Tag Archives: eat

Japanese Food for Kids

kidThere are so few children whose parents can honestly describe as willing to eat anything that I imagine these omnivore kids are something like the parenting version of the Loch Ness Monster or Big Foot.

We’ve heard tell of them; some have even been caught on camera, but no one we know accurately fits that description.

Certainly the children in my family are – let’s just say “choosy” about what they will and won’t eat. Here’s a brief run down:

  • They will not eat anything that can be described by any stretch of the imagination as “spicy.” This is further confused by their over-reliance of “spicy” as an adjective. For example, ice cream has been described by one three-year old nephew as “spicy.” Go figure.
  • They will eat pizza pretty reliably, so long as there is nothing more interesting than pepperoni (see, a “spicy” loophole) and cheese on it. But they will complain bitterly and even refuse to eat if the pizza’s shape, size, sauce, spices, or cheese deviates in any way from that which they prefer.
  • If Mom worked all day on a special meal, you can guarantee that a wail will arise just as the family sits down with a demand for: macaroni and cheese, chicken nuggets, or peanut butter sandwiches because they just can’t possibly eat that. Ew.

Interestingly, I’ve had some of my greatest successes with getting kids to eat Japanese food. I promise to really sit and ponder this at some point in the future and give you my professional opinion for why this is so but in the meantime, take my experience for what it’s worth.

  • I know have a seven-year old son who routinely asks for, eats, and raves about simple sushi rolls that involve shrimp, avocado, crab, and vegetables.
  • A four-year old niece who will sing a song that she wrote and arranged herself about how much she loves edamame. Seriously. Give her a bowl of cooled edamame and a spoon and that child is occupied. Please note: I’ve gotten the shelled edamame as well as the kind in shells and she does equally well with it. But I prefer giving her the shelled version.
  • A four-year old nephew whose appetite for Japanese dumplings, also known as gyoza, is legendary. He can wolf down those little wonton packets of yumminess as efficiently as one of those competition eaters!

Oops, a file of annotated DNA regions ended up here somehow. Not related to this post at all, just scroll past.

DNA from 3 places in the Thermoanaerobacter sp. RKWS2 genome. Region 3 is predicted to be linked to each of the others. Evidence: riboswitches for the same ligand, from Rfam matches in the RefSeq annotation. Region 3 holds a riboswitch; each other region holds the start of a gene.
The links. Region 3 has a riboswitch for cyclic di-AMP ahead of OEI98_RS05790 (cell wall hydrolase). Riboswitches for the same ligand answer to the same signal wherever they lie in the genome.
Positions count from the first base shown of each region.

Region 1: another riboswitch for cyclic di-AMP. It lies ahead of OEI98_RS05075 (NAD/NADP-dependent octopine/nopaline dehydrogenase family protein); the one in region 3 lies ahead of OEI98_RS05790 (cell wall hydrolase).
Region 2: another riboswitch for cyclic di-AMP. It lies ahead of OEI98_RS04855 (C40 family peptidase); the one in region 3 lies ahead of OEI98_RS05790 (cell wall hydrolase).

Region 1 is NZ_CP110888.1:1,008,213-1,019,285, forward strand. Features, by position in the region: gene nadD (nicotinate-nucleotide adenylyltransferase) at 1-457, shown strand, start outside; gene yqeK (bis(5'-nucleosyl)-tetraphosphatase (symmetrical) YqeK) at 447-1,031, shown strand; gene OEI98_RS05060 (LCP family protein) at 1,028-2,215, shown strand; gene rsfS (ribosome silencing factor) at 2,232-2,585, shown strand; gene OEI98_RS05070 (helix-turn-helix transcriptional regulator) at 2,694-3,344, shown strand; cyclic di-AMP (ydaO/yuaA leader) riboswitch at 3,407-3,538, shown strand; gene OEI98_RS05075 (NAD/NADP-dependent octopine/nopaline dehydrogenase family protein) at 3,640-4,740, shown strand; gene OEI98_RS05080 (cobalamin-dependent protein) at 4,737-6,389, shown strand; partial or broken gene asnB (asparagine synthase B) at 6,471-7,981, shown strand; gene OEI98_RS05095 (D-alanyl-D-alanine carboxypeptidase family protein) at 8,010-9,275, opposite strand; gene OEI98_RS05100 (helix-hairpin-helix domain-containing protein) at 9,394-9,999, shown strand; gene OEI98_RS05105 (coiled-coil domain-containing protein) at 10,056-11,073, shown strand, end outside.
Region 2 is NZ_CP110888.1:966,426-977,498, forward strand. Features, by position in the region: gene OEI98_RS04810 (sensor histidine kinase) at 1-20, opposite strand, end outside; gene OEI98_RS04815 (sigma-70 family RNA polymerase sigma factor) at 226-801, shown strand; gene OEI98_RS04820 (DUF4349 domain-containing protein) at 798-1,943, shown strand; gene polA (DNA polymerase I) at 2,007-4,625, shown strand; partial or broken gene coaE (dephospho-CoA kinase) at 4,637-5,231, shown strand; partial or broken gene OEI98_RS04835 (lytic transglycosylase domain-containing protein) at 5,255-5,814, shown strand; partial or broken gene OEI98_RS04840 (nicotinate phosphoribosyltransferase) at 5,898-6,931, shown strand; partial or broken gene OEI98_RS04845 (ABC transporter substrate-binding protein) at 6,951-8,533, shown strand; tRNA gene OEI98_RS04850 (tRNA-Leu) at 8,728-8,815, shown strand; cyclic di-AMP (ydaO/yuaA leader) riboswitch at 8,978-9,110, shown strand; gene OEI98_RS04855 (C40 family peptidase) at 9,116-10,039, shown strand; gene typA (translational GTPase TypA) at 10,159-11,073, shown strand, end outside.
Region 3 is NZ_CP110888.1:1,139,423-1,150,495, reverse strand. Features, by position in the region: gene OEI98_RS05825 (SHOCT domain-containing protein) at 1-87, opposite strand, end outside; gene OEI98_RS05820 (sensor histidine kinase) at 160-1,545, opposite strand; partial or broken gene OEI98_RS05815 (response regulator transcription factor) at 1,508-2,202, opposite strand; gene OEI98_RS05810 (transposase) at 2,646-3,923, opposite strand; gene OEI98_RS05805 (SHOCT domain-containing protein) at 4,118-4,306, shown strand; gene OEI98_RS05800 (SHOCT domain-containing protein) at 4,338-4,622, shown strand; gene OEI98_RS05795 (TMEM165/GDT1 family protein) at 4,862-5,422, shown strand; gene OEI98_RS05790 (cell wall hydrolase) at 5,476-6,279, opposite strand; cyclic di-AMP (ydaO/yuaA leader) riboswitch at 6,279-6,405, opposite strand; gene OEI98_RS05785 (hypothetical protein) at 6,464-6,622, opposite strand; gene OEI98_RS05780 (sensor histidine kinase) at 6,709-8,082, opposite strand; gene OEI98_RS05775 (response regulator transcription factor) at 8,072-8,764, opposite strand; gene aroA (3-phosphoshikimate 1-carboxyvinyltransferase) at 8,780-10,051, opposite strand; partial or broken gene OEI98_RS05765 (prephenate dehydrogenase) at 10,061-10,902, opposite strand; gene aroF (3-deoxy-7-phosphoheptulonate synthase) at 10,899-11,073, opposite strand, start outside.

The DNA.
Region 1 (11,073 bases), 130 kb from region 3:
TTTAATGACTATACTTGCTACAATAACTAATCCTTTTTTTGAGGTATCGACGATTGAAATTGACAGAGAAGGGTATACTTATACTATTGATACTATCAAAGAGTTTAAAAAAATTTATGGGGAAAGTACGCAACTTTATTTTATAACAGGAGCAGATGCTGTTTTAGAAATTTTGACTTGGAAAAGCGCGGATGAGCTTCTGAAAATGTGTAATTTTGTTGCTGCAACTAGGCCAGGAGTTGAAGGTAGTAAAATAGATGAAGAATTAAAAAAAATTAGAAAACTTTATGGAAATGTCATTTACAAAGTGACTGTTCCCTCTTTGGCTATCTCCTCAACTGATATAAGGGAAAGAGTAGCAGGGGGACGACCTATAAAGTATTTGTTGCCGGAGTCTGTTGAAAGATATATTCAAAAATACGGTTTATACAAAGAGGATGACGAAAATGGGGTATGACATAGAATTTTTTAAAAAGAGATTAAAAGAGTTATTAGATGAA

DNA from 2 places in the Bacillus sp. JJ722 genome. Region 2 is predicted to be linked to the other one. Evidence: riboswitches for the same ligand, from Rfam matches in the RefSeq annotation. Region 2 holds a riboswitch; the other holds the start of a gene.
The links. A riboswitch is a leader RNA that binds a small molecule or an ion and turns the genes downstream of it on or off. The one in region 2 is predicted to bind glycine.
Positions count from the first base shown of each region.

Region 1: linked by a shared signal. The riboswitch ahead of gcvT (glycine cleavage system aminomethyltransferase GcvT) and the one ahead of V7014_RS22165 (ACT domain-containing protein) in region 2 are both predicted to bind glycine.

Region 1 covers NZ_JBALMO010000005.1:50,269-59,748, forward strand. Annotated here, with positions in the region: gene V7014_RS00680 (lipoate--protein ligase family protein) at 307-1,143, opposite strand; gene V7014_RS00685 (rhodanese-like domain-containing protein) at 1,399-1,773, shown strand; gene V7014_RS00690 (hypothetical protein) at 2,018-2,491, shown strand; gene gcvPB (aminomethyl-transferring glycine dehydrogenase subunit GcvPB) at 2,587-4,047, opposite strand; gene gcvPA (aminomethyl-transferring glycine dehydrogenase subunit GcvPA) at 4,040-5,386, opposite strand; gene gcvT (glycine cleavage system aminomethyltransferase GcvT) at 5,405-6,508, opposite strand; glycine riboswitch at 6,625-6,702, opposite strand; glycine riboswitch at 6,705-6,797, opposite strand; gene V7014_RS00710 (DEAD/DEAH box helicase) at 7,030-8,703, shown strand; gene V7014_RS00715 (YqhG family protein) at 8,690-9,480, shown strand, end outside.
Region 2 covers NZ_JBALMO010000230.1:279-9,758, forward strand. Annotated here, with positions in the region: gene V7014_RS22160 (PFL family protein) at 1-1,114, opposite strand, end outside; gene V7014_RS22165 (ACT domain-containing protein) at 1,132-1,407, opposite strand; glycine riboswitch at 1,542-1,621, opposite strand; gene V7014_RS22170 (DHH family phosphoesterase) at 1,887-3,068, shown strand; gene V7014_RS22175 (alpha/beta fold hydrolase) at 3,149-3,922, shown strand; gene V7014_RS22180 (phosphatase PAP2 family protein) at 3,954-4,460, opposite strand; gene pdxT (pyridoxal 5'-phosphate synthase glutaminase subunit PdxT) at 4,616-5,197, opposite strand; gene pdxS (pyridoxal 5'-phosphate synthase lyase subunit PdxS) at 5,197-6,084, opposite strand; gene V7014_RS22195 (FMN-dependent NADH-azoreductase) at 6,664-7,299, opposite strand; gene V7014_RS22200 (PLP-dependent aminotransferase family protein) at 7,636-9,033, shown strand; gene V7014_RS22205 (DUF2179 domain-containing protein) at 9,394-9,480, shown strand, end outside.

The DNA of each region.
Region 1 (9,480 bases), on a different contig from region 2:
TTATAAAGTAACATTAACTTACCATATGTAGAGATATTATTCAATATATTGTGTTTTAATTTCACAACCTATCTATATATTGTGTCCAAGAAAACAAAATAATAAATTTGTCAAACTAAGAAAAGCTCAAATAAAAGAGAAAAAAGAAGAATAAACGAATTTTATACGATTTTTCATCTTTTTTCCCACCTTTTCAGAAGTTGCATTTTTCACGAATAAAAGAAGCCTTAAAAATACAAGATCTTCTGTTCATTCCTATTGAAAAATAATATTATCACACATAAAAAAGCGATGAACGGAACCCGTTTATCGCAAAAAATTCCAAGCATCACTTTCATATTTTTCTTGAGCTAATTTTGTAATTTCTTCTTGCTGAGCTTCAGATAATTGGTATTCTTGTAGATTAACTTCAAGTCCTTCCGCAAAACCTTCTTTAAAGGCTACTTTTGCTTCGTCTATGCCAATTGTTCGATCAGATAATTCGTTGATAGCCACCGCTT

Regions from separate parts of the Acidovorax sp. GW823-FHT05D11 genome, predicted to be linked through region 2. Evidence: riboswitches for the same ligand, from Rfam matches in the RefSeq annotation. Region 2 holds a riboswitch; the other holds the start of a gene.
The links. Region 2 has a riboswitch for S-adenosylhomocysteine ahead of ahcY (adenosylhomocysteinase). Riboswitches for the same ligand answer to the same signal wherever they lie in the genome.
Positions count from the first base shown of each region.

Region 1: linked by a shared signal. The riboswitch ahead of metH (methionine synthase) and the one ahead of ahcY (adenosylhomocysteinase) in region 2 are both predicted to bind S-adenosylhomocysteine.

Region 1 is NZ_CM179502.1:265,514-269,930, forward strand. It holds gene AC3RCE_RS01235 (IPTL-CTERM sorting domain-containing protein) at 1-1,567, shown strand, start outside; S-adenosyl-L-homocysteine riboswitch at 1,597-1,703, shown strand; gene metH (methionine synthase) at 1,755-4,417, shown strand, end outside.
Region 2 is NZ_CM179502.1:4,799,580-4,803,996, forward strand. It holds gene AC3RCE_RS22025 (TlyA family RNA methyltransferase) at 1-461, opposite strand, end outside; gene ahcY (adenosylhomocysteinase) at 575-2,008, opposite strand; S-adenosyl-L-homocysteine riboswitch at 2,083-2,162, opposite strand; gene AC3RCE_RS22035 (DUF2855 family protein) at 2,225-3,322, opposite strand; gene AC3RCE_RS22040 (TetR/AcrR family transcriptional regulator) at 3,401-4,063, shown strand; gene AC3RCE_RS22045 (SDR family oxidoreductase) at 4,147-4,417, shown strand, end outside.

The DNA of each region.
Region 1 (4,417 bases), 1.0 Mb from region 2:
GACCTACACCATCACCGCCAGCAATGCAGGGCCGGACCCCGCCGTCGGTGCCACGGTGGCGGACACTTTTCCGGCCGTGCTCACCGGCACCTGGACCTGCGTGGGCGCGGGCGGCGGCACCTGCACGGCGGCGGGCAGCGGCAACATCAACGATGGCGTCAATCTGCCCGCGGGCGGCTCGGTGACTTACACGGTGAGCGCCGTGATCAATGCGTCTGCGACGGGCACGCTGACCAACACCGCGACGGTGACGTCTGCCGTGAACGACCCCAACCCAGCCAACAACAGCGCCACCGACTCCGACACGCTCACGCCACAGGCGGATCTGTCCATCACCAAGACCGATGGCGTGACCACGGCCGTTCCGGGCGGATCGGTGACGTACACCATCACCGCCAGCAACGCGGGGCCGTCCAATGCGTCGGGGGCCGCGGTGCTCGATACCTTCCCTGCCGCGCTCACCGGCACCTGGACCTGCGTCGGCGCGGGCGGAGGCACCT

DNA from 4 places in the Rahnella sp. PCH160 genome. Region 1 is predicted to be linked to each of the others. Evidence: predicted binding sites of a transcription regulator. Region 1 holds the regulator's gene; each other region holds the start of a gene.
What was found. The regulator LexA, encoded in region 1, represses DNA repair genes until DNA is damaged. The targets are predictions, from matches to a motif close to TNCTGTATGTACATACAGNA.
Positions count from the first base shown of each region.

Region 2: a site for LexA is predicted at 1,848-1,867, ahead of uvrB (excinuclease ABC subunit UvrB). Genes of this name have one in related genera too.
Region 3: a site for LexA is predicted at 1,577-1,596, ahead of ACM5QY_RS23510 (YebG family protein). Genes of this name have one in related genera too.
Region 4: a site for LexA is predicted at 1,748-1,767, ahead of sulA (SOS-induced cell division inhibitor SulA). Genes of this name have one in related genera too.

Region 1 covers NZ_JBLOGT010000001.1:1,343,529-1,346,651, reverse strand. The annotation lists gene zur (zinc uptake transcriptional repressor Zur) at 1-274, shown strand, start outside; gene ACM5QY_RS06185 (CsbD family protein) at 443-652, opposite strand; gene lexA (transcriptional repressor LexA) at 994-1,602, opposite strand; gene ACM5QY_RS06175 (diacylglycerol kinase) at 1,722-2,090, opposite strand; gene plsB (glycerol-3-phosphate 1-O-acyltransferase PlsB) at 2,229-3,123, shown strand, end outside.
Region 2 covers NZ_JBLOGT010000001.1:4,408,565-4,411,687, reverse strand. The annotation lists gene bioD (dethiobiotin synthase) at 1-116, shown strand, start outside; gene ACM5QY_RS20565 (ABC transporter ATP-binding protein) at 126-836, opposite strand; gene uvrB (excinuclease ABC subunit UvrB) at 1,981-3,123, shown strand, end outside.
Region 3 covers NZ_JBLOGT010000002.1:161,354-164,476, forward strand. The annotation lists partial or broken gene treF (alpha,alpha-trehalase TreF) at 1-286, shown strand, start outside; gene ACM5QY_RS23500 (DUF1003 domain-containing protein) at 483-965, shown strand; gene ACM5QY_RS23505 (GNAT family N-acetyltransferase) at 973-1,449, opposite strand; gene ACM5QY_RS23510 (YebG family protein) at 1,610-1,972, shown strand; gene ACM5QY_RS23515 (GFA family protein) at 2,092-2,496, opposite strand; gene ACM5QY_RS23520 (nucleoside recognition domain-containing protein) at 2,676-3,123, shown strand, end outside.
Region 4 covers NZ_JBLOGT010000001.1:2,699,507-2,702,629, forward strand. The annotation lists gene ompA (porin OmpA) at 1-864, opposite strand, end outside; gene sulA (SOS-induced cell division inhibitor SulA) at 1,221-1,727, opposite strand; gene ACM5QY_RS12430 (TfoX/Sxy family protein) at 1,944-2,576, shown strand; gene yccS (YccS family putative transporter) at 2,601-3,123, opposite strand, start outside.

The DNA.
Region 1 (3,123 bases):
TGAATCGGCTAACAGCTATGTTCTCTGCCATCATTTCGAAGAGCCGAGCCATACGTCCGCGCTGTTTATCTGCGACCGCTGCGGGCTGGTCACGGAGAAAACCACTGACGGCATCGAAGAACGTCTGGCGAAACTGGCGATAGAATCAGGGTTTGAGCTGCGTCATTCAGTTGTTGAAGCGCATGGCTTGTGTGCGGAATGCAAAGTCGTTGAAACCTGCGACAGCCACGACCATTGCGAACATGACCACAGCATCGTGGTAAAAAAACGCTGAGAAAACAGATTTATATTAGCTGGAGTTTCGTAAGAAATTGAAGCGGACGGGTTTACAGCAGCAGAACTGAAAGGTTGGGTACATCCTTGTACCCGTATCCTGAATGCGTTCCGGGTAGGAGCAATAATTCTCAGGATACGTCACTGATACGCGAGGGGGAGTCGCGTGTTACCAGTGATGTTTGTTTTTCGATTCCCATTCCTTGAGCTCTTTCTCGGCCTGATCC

I also do well with noodles and rice. As long as the veggies and sauces aren’t too intimidating, I have a shot at success.

I’ve also found that the more enthusiastic I am about a food – and therefore am less inclined to share it – the more likely it is that I will be asked to share it. I don’t know if it’s Murphy’s Law or some arcane economic theory at play, but it almost never fails.

So keep eating the stuff you like and see if the kids in your life aren’t clamoring to pick up a spoon or a set of chopsticks of their own.

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Filed under Asia, Eat

Russian Kasha

Russian FeastKasha is one of the oldest Eastern European foods. For more than a thousand years, Russians, as well as other Eastern Europeans, have enjoyed kasha, or buckwheat groats, in a variety of ways.

Originally conceived as a food for ceremonial events such as weddings and celebratory feasts, kasha came to be a staple of the Russian diet.

Long before Americans began to incorporate whole grains into their diets, the Russians habitually enjoyed a plate of kasha as part of their meal.

Although there are many ways to enjoy kasha, I cannot promise you that your children will fall in love with it unless it is slowly introduced and – probably – heavily camouflaged by things they do like.

You can try this recipe from AboutKasha.com that sounds intriguing, or modify the recipe I created below.

Kasha with Tomatoes, Mushrooms, and SpinachKasha with Tomatoes, Mushrooms, and Spinach

4 cloves garlic, minced

8 cherry tomatoes, quartered

1 medium onion, thinly sliced

1 c. spinach

1 c. white button mushrooms, thinly sliced

1 1/2 tbsp. olive oil

Salt and pepper, to taste

Prepare the kasha according to the directions on the box. In a sauce pot, add olive oil and turn heat to medium high. Add garlic, onion, and mushrooms. Saute until softened, about 4 minutes at medium high heat. Add tomatoes and cook for about 3 more minutes. Finally, add spinach, stir and cover. Remove from heat. After 3 more minutes, stir and add more salt and pepper to taste.

Serve over the kasha. Adjust seasonings, if necessary.

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Filed under Eat, Europe

A Cookie By Any Other Name

palmiers

Photo: Real Simple

Known as palmiers in France, palmeritas in Spanish, ventaglio in Italian, and elephant ears in English, these little cookies have a devoted, global following.

It is believed that they are French in origin, where their name translates to “palm leaves.”

They are widely available in bakeries and from companies such as Goya, but they are also easy to make – so long as you don’t try to make your own puff pastry!

Here’s a recipe from Ina Garten that was posted on www.foodnetwork.com. Try it and let me know what you think.

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Filed under Eat, Europe

Food, Family, and Chinese New Year

There are few better – or cheaper – ways to introduce your child to other cultures than through food.

With so many great ethnic restaurants, it’s easy for parents to get children accustomed to foods from different countries from an early age.

However, parents may be unsure of what to order that’s kid-friendly.

In honor of Chinese New Year, which runs February 3-15, over the next few days KidCulture will provide some suggestions to help parents choose food in Korean, Japanese, and Chinese restaurants.

In each of these countries, people celebrate Chinese New Year by sharing good food with their families and friends – and that’s a custom worth adopting.

So stay tuned for some fresh, fun, food ideas to help you introduce your child to other cultures.

 

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Filed under Eat, Holiday

Books About Chinese New Year

Here are some suggestions for children’s books about Chinese New Year. Enjoy!

Sam and the Lucky Money by Karen Chinn, Cornelius Van Wright, and Ying-Hwa Hu

My First Chinese New Year by Karen Katz

Happy Chinese New Year, Kai-lan! By Lauryn Silverhardt, Jason Fruchter, and Aka Chikasawa